How Bloomberg forecasts Bangladesh’s economy in long run


TBS report

September 22, 2022 at 10:45 p.m

Last modified: September 22, 2022, 23:08

Infographic: TBS

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Infographic: TBS

Infographic: TBS

What will Bangladesh’s economy look like in 2053? This is what Bloomberg Intelligence provides.

Bangladesh could see its potential growth rate peak in the mid-2030s if its economy receives dividends from infrastructure spending, economic diversification and higher productivity, Bloomberg Intelligence predicts.

“We expect Bangladesh’s potential growth rate to increase from the current 6.3% to 6.5% by the mid-2030s,” said a long-term outlook for Bangladesh released on Wednesday.

Skilled human capital, broader access to the internet in rural areas, foreign investment, emerging sectors and more women finding jobs are among the drivers of Bangladesh’s future growth, it said.

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Demographic stress, constraints on infrastructure spending, job cuts from automation in sectors like apparel and climate change remain as downside risks to the long-term outlook, but warns, saying climate change vulnerability is the “biggest threat” to the future growth of the country country.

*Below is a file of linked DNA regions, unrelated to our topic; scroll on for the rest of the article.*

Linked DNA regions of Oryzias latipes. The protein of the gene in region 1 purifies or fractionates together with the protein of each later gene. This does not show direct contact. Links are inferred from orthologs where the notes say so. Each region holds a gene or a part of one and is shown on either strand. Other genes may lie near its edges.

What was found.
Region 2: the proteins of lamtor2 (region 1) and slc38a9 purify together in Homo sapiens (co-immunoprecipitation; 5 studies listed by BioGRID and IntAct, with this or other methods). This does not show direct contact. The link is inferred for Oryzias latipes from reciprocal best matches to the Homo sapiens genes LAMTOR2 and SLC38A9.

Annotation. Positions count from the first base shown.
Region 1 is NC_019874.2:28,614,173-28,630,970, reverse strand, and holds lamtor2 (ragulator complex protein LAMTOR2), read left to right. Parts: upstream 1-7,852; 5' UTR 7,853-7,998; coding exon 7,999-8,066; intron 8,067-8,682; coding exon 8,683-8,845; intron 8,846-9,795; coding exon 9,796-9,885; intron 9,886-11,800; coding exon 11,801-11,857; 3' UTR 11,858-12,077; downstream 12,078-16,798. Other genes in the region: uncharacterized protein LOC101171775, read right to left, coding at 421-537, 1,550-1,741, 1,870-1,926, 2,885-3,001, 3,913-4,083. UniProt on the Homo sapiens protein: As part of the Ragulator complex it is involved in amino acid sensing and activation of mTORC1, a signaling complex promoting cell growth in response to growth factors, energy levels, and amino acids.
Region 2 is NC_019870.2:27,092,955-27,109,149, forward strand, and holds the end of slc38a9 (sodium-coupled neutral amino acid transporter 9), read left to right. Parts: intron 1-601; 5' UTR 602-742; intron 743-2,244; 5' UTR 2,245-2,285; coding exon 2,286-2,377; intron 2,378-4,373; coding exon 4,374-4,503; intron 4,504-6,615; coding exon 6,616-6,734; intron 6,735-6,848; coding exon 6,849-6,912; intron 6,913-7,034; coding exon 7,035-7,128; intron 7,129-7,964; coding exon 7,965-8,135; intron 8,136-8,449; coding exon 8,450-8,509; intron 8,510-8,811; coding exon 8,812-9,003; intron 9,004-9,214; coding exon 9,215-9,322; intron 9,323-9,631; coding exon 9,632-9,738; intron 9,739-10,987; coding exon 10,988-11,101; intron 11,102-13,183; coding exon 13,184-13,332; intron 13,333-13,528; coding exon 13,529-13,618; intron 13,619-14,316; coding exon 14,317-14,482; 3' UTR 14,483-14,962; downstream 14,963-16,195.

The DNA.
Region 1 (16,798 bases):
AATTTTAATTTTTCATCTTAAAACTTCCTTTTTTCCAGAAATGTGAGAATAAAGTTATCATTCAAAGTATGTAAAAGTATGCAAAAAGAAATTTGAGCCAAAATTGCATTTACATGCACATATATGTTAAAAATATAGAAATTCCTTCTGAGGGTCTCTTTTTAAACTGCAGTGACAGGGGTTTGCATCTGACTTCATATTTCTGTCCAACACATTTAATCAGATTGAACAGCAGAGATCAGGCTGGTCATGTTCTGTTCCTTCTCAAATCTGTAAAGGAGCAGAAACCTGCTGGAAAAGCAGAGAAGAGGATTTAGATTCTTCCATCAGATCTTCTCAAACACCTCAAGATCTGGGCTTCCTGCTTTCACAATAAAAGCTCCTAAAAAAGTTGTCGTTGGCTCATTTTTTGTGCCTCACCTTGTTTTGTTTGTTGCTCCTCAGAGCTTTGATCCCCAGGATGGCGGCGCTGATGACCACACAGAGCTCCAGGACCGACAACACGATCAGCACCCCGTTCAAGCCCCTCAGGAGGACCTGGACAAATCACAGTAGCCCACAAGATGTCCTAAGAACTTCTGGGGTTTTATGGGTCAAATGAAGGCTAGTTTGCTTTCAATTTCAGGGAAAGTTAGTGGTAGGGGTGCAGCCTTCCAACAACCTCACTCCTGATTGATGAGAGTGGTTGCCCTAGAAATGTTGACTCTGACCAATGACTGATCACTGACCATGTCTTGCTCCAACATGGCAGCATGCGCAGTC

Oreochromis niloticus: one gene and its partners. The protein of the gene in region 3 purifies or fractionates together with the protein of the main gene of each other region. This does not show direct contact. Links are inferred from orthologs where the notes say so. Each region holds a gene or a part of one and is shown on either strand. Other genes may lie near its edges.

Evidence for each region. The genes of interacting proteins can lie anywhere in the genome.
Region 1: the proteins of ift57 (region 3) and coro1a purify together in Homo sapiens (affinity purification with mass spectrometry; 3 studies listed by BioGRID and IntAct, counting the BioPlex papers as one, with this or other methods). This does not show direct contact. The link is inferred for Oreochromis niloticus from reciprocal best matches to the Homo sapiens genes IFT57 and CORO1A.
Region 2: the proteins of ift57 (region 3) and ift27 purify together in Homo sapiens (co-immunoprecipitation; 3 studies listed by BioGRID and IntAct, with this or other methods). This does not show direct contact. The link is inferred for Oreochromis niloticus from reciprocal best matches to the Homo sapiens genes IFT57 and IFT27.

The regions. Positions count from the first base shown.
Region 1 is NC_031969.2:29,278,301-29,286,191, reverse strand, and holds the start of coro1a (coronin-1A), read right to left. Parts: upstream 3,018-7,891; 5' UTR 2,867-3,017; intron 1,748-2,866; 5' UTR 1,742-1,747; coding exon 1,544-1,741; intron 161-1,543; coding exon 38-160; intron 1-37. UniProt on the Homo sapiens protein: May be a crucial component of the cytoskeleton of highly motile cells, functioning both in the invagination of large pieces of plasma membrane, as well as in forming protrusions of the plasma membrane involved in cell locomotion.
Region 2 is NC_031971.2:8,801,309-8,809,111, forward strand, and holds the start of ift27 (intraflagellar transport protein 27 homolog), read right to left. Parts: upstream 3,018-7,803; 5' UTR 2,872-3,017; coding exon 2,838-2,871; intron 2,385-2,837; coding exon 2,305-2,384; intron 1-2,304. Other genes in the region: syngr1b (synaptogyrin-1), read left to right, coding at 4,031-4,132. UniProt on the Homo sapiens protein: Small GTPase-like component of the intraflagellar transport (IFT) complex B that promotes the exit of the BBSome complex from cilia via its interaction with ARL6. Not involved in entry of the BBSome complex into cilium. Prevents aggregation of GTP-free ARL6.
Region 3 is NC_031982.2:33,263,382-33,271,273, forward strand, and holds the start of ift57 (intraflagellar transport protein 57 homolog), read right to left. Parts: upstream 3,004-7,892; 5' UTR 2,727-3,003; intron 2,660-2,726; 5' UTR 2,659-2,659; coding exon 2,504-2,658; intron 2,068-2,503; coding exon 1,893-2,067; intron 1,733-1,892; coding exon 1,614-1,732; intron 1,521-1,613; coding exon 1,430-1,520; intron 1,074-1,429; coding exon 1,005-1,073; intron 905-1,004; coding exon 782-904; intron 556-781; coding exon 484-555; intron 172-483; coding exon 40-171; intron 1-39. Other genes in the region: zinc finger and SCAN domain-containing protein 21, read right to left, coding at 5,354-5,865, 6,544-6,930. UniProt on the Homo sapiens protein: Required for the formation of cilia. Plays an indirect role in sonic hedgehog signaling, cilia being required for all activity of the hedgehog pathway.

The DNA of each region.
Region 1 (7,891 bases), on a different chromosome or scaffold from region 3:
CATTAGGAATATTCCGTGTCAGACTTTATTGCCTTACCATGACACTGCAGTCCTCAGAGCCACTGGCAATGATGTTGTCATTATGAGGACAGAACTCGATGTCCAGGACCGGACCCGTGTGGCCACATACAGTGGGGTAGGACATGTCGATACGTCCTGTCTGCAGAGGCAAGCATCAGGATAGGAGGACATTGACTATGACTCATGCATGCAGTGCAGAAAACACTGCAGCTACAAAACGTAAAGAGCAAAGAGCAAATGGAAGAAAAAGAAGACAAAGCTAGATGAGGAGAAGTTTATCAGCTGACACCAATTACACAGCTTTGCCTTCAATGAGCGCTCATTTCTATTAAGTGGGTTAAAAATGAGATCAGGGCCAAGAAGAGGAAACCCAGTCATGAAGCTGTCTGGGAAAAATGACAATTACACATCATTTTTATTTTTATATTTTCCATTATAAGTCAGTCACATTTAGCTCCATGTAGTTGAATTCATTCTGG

The research arm of New York-based media and finance firm Bloomberg believes several ongoing mega-projects in the transportation and energy sectors should boost productivity once completed, while trade and economic cooperation pacts being discussed with countries should ease investment flows.

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The government’s focus on diversifying the economy by boosting sectors like food processing, lighting and information technology should encourage more investment and create jobs, Bloomberg Intelligence hopes.


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“This will likely help offset the negative impact of increased automation on the key apparel sector,” it adds, hoping new training programs will help build human capital, bring more women into the labor market and fill skills gaps in emerging sectors.

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More skilled workers will then bring more remittances home, which along with other gains in human capital will help offset slow growth in the working-age population through 2053, the forecast says.

The government is filling infrastructure gaps to boost exports and pushing investment in special economic zones and mega-projects that are likely to attract more foreign investment, it said, citing an economic partnership agreement being negotiated with India and similar initiatives with Japan. Singapore and other countries.

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Infographic: TBS

Infographic: TBS





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